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Cleaning, Sanitizing, and Disinfecting: Here’s the Difference and How to Do Each in Your Home

Kara Jillian Brown

Kara Jillian BrownMarch 13, 2020

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Photo: Getty Images / Catherine Falls Commercial

I would say that I’m a pretty conscientious cleaner. I’m a bit of a germaphobe, and dedicate a decent amount of time to keeping my home clean and tidy. But with COVID-19, I want to make sure I’m doing everything right. Apparently, cleaning, and disinfecting aren’t the same thing, and to remove and kill and remove germs, you need to do both.

“Disinfectants don’t work if there’s a visibly dirty surface,” says Karen Hoffmann, RN, immediate past president of the Association for Professionals in Infection Control and Epidemiology (APIC). “It’s always recommended to clean and then disinfect surfaces if they’re visibly dirty.”

Cleaning vs. disinfecting—what’s the difference?

Cleaning, explains Hoffmann, refers to removing dirt off of surfaces. “Embedded in dirt is lots of different germs and viruses, even fungi, so cleaning alone won’t kill germs,” she says. “But, we’re going to use elbow grease to remove them, literally decreasing the number of germs that’s on a surface. Disinfecting, on the other hand, actually kills germs.”

To complete both steps, “You should look to see if a surface and visibly dirty. If it’s visibly dirty you should clean with soap and water first, make sure that it’s dry, and then use the disinfecting agent,” says Hoffmann. “If it’s not visibly dirty, then you can go ahead and just use the disinfectant.”

What about sanitizing?

Sanitizing lowers the number of germs on surfaces or objects to a safe level by either cleaning or disinfecting, the CDC explains.

“Sanitizing is really kind of a food service terminology. It really means that the surface has been cleaned to the level that it’s safe,” says Hoffmann. “When we think of sanitizing, we think of silverware and dishes being sanitized so that they’re safe for the next person. It doesn’t necessarily mean they’re sterile. It just means that we know that any germs or bacteria that are on them have been reduced to a level that will cause disease.”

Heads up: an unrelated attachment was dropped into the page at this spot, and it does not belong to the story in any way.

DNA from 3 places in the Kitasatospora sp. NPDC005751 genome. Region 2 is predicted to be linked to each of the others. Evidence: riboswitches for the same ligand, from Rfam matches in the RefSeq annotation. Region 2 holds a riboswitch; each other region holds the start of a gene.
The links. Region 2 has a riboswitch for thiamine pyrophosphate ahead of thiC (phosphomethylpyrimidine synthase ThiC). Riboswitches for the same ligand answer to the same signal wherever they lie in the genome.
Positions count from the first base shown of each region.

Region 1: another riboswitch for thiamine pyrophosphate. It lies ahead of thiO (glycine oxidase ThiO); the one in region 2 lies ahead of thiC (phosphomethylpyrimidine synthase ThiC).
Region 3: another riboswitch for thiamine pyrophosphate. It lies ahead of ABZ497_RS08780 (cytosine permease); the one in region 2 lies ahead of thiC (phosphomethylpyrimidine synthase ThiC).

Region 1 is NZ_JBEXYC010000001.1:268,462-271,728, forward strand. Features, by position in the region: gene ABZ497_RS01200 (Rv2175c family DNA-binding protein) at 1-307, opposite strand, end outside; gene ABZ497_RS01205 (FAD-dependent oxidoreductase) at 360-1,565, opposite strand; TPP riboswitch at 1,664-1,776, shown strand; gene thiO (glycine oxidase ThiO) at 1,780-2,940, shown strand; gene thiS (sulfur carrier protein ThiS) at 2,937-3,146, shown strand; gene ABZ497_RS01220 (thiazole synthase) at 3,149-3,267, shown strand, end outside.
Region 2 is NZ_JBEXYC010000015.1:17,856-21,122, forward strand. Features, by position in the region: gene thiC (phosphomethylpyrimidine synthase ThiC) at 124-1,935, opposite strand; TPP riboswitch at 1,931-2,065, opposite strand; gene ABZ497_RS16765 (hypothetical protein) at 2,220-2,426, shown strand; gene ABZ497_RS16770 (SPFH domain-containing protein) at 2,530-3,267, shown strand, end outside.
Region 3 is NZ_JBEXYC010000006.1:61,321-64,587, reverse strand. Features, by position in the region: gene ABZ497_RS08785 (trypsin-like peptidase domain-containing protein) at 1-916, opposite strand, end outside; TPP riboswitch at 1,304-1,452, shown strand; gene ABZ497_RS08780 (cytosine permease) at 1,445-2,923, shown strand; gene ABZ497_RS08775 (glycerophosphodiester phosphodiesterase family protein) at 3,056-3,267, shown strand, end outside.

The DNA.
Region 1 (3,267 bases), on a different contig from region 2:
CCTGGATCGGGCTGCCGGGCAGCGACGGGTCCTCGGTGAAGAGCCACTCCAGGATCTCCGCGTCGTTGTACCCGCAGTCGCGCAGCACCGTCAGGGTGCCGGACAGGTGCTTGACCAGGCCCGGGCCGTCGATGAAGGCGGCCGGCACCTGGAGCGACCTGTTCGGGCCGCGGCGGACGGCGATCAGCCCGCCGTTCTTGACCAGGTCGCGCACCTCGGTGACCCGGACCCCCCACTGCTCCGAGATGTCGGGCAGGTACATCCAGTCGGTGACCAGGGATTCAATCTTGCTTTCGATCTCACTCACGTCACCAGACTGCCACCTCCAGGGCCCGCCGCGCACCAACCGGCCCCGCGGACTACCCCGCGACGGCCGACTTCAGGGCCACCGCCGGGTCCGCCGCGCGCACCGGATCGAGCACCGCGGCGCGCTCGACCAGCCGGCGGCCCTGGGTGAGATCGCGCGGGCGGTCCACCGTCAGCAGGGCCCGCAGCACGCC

How to clean and disinfect

If no one in your home has COVID-19, you don’t need to go overboard. Current guidelines from the Centers for Disease Control and Prevention call for regular cleaning and disinfecting of frequently touched surfaces like tables, doorknobs, light switches, handles, desks, toilets, faucets, and sinks. If someone in your home has been diagnosed with COVID-19, the CDC recommends cleaning and disinfecting those surfaces daily.

For cleaning, Hoffmann says soap and water is enough. Using essential oils will make it smell nice, but will have no effect when it comes to cleanliness. Green cleaning agents are like soap and water in that you’re going to reduce the number of pathogens, but may not get rid of all the pathogens you’re concerned about.

For disinfecting, the CDC says diluted household bleach solutions, alcohol solutions with at least 70 percent alcohol, and most common EPA-registered household disinfectants should be effective. To make your own bleach solution, you can mix 5 tbsp (1/3 cup) of bleach per gallon of water, or 4 tsp of bleach per quart of water. If you’re using a store-bought disinfectant, the EPA has compiled a list of products believed to be effective against COVID-19, like Clorox Disinfecting Wipes and Lysol Disinfectant Spray.

Current evidence suggests that COVID-19 may remain viable for hours to days on surfaces made from a variety of materials, says the CDC. Hoffmann points to previous that research shows that other coronaviruses can live on porous surfaces like clothing or a couch for a few hours or up to a day and on hard surfaces for two to three days.

When using any disinfectant, Hoffmann says it’s important to read manufacturer’s instructions on the product label to ensure you’re leaving it on the surface for a long enough time and protecting your skin, eyes, and lungs.

“If you spray Lysol on a surface, you wouldn’t want to wipe it off, you want to let it sit on that surface until it dries, because it does take time to activate,” she says. “The same thing with things like 3 percent hydrogen peroxide. It’s a good, effective agent, but it takes about six to eight minutes to work.”

You also want to make sure you’re using a clean cloth. “I don’t recommend using a sponge unless you use it for one time and then throw it away, because it’s impossible to clean a sponge,” says Hoffmann. A cleaning towel should only be used for one day, she says. Soak cleaning towels in hot soapy water for 20 minutes after use, and set them aside to be laundered at the end of the day.

If someone you live with isn’t infected with COVID-19, Hoffmann says you shouldn’t stress too much about disinfecting your home. Focus your attention to adequate hand hygiene. If you’re adequately washing your hands as soon as you enter your home, you lower the risk of cross contamination. But if you do wish to disinfect, be sure to clean visibly dirty surfaces before disinfecting.

You touch your face 23 times an hour—here are three ways to curb the habit, according to a behavioral psychologist. And although hand washing sounds trivial, it’s extremely effective. Here’s the science behind it.

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